Wednesday, 27 April 2016

Cloud storage for personal files made safe

Utilise various services: As different Cloud services are suited to different types of files, it makes sense to spread your files out over several different Cloud storage providers. — Illustrations: MUHAMMAD HAFEEZ AMINUDDIN/The Star

Find the best space for your personal files on the Cloud.

In the movie Creed, Sylvester Stallone’s Rocky Balboa character looks baffled when a young boxer snaps a picture of a handwritten exercise regime with his smartphone instead of just keeping the paper.

Balboa gets even more confused and looks skywards when the young boxer tells him it’s stored on the Cloud so that the information won’t be lost even if he loses his handphone.

It’s hard to deny the rising importance of Cloud computing in our daily lives, as most of the content, services, apps, and even enterprise systems today reside on the Cloud.

Most of us are probably aware of or have used services such as Google Drive, Dropbox and OneDrive.

These services, also known as public Cloud, requires little effort from you other than having to sign up for them.

Most are free and offer up to 15GB of space – if that’s not enough you can subscribe for a nominal sum to bump up storage space.

As these services are mostly operated by tech giants, you don’t have to worry about any of the technical stuff, but on the flipside, you don’t have much control over it.

If you wish to create your own Cloud, it’s now easier than ever as the price of devices and components ­needed to set up such a service have fallen a lot.

Also known as private Cloud, it allows you to keep your files within your own servers and manage them as you see fit.

It takes a bit of investment and know how – our accompanying story will help you decide if you should go for public or private Cloud.

Here we will explore the best public Cloud services so that you can pick one (or two or three) that meets your needs best.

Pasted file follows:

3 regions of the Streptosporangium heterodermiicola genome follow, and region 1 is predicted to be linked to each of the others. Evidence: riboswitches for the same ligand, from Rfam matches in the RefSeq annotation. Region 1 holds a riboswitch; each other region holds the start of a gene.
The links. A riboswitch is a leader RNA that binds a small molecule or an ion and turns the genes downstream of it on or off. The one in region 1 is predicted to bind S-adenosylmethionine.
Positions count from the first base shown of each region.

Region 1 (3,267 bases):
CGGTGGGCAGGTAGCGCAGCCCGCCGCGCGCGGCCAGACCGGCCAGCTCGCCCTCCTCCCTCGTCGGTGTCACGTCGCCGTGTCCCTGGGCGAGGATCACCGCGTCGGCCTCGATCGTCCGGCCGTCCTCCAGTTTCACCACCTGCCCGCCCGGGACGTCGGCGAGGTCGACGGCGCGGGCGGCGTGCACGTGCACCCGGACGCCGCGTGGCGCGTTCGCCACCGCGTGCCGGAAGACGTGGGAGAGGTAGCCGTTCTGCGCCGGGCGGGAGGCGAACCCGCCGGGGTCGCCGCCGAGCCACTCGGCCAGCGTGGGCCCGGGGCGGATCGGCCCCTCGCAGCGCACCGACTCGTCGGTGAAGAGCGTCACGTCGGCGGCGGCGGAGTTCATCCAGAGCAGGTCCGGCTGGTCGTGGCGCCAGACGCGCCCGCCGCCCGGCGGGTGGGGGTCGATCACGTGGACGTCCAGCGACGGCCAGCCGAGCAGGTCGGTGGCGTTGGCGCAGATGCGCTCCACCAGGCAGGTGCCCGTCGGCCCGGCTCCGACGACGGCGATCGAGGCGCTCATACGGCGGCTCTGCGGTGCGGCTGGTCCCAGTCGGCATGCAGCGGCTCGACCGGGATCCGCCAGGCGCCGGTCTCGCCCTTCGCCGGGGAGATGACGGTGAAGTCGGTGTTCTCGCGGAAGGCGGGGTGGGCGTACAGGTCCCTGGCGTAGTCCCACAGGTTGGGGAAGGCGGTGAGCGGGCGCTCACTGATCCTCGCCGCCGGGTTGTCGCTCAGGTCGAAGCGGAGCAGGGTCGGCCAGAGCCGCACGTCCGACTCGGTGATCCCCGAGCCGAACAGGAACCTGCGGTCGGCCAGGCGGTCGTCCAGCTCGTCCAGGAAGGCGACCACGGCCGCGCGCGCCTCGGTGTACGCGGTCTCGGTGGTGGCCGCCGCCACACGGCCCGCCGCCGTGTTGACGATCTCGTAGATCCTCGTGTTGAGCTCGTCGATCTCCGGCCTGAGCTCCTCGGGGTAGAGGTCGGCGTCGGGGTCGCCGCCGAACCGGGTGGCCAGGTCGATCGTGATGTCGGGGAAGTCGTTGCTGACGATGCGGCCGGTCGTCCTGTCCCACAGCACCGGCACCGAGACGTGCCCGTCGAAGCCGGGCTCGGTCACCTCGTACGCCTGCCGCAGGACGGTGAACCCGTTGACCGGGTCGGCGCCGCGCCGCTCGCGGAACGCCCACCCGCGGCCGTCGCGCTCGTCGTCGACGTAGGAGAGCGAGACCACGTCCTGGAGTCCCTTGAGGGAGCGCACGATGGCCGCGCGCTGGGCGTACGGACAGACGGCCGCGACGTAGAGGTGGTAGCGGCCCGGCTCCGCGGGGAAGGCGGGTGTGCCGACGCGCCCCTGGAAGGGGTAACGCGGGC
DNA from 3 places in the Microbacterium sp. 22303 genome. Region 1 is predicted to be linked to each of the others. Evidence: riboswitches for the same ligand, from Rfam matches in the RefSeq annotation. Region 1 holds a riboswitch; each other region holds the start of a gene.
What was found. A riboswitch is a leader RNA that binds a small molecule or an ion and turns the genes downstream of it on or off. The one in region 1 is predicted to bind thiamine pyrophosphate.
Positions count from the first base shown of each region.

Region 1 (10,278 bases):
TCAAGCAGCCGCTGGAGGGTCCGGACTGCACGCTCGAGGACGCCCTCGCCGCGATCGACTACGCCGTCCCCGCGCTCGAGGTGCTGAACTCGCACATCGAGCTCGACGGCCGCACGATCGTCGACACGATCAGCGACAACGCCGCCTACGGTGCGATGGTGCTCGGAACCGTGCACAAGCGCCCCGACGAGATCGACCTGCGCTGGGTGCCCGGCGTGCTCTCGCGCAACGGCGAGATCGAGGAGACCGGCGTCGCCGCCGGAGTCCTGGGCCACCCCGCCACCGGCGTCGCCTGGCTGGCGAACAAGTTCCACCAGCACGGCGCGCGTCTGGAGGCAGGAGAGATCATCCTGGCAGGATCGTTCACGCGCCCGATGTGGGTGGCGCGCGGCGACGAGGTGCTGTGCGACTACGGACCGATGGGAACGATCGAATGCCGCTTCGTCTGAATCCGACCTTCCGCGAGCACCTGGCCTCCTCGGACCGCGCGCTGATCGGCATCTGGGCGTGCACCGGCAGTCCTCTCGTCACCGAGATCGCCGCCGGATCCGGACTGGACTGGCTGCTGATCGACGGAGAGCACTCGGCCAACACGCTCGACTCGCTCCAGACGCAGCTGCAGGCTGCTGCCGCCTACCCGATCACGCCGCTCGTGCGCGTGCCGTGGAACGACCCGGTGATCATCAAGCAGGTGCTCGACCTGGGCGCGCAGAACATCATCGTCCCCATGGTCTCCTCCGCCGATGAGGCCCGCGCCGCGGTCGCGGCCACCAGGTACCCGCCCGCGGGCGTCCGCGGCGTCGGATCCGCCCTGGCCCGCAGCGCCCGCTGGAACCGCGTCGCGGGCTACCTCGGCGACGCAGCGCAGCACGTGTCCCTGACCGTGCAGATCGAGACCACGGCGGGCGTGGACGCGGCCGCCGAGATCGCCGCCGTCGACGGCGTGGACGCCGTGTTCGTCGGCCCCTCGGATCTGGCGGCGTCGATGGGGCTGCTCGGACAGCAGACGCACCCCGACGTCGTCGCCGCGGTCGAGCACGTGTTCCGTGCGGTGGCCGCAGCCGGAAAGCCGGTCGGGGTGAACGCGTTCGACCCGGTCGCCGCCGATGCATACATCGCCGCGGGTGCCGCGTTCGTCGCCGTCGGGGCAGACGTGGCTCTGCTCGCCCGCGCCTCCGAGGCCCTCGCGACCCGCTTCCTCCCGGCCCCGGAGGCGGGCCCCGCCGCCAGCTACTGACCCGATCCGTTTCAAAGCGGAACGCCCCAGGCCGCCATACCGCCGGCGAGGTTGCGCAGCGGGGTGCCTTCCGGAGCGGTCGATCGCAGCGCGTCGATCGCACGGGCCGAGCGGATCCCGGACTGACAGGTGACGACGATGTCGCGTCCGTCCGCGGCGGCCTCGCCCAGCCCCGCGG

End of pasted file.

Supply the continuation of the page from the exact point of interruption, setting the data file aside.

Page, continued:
Free and easy

Almost all the public Cloud offerings have a free option – they differ mostly in the size or additional services offered.

Our pick for the best free Cloud service is Google Drive, as you get 15GB without having to spend a single sen.

More importantly, Google has tied Drive to its online services such as Gmail, Photos and Keep, as well as ­productivity tools like Docs, Sheets and Slides.

So all your photos and documents will be synced automatically and will be available from one place.

If 15GB option is too limiting then you can opt to subscribe. For US$1.99 (RM8) a month, you get 100GB of ­additional space.

If you just want sheer volume then try out Mega which offers a whopping 50GB of space for free.

It doesn’t set a limit on file size like most of the other services, but we found the data transfer speed to be a bit slow.

Space for shutterbugs

It goes without saying digital cameras and smartphones in particular have made it easier than ever for everyone to shoot photos.

The real problem, however, is in managing your photos and finding a place to store them.

Most back them up to a desktop or laptop and while it’s better than not backing up at all, is not a good solution as all hard drives have a finite lifespan.

If you don’t have redundancy then you need to find a better solution in the Cloud and we recommend Flickr.

It gets our vote because it offers 1TB of space for free, which should meet the requirements of most users.

Photo size is capped at 200MB while video at 1GB for a single file which is reasonable.

It also has smart photo management which will automatically sort out ­images according to groups such as animals, people and buildings.

Free users will, however, see ads and will not be able to access the ­desktop app for uploading photos.

Like most services, it doesn’t support the uncompressed RAW file format which is preferred by photographers who use DSLRs.

If you like keeping your file as RAW, you will need a service like Amazon Cloud Drive which allows you to upload an unlimited number of ­photos, including RAW files.

Its Unlimited Photos plan will cost you US$11.99 (RM50) a year which is not too bad as RAW files take up a lot of space.

The unlimited offer doesn’t extend to other files, including video – for these files you are limited to only 5GB.

If you need to find space for your videos then you will have to opt for the more expensive plan called Unlimited Everything which costs US$59.99 (RM240) a year. This service, while expensive, lets you upload to your heart’s content.

Cross platform

Nowadays it’s not uncommon to own multiple devices running on different platforms.

If you have, say a MacBook Air for work, Windows PC at home and Android smartphone, you need a Cloud service that supports as many platforms as possible.

While the dominant operating systems – Windows, OS X, Android and iOS are usually supported, other operating systems such as Windows Phone and Linux are often overlooked.

Thankfully Dropbox doesn’t do that – it supports almost every platform, including the ones mentioned above. If you want an alternative, try Box, as it also works on many platforms except Linux.

By Lee Kah Leng The Star

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